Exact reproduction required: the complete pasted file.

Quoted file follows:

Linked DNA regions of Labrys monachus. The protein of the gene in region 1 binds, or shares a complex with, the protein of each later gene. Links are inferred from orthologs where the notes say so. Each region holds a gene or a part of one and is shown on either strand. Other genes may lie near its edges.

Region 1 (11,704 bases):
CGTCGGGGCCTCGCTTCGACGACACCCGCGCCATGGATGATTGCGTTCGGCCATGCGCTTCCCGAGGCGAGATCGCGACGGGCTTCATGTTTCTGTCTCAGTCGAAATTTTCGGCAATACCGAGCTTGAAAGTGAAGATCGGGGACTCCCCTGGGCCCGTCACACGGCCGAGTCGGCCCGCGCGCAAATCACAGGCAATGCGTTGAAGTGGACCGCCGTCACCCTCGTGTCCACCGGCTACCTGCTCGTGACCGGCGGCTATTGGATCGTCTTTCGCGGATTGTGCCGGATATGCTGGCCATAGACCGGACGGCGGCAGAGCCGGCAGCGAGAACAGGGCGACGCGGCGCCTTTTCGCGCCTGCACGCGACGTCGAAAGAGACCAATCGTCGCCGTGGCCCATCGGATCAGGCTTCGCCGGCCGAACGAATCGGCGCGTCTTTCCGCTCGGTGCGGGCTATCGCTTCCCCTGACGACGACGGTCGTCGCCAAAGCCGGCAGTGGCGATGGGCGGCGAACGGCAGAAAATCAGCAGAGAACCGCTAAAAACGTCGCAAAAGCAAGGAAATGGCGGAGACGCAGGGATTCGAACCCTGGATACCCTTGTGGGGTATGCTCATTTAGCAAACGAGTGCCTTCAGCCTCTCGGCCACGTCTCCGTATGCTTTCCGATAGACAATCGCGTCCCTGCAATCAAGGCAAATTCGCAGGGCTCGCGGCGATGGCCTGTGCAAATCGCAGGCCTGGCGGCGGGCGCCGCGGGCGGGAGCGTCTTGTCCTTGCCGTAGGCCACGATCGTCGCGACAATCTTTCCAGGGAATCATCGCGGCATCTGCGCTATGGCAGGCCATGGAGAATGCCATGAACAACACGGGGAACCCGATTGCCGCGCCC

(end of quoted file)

Linked DNA regions of Labrys monachus. The protein of the gene in region 1 binds, or shares a complex with, the protein of each later gene. Links are inferred from orthologs where the notes say so. Each region holds a gene or a part of one and is shown on either strand. Other genes may lie near its edges.

Region 1 (11,704 bases):
CGTCGGGGCCTCGCTTCGACGACACCCGCGCCATGGATGATTGCGTTCGGCCATGCGCTTCCCGAGGCGAGATCGCGACGGGCTTCATGTTTCTGTCTCAGTCGAAATTTTCGGCAATACCGAGCTTGAAAGTGAAGATCGGGGACTCCCCTGGGCCCGTCACACGGCCGAGTCGGCCCGCGCGCAAATCACAGGCAATGCGTTGAAGTGGACCGCCGTCACCCTCGTGTCCACCGGCTACCTGCTCGTGACCGGCGGCTATTGGATCGTCTTTCGCGGATTGTGCCGGATATGCTGGCCATAGACCGGACGGCGGCAGAGCCGGCAGCGAGAACAGGGCGACGCGGCGCCTTTTCGCGCCTGCACGCGACGTCGAAAGAGACCAATCGTCGCCGTGGCCCATCGGATCAGGCTTCGCCGGCCGAACGAATCGGCGCGTCTTTCCGCTCGGTGCGGGCTATCGCTTCCCCTGACGACGACGGTCGTCGCCAAAGCCGGCAGTGGCGATGGGCGGCGAACGGCAGAAAATCAGCAGAGAACCGCTAAAAACGTCGCAAAAGCAAGGAAATGGCGGAGACGCAGGGATTCGAACCCTGGATACCCTTGTGGGGTATGCTCATTTAGCAAACGAGTGCCTTCAGCCTCTCGGCCACGTCTCCGTATGCTTTCCGATAGACAATCGCGTCCCTGCAATCAAGGCAAATTCGCAGGGCTCGCGGCGATGGCCTGTGCAAATCGCAGGCCTGGCGGCGGGCGCCGCGGGCGGGAGCGTCTTGTCCTTGCCGTAGGCCACGATCGTCGCGACAATCTTTCCAGGGAATCATCGCGGCATCTGCGCTATGGCAGGCCATGGAGAATGCCATGAACAACACGGGGAACCCGATTGCCGCGCCC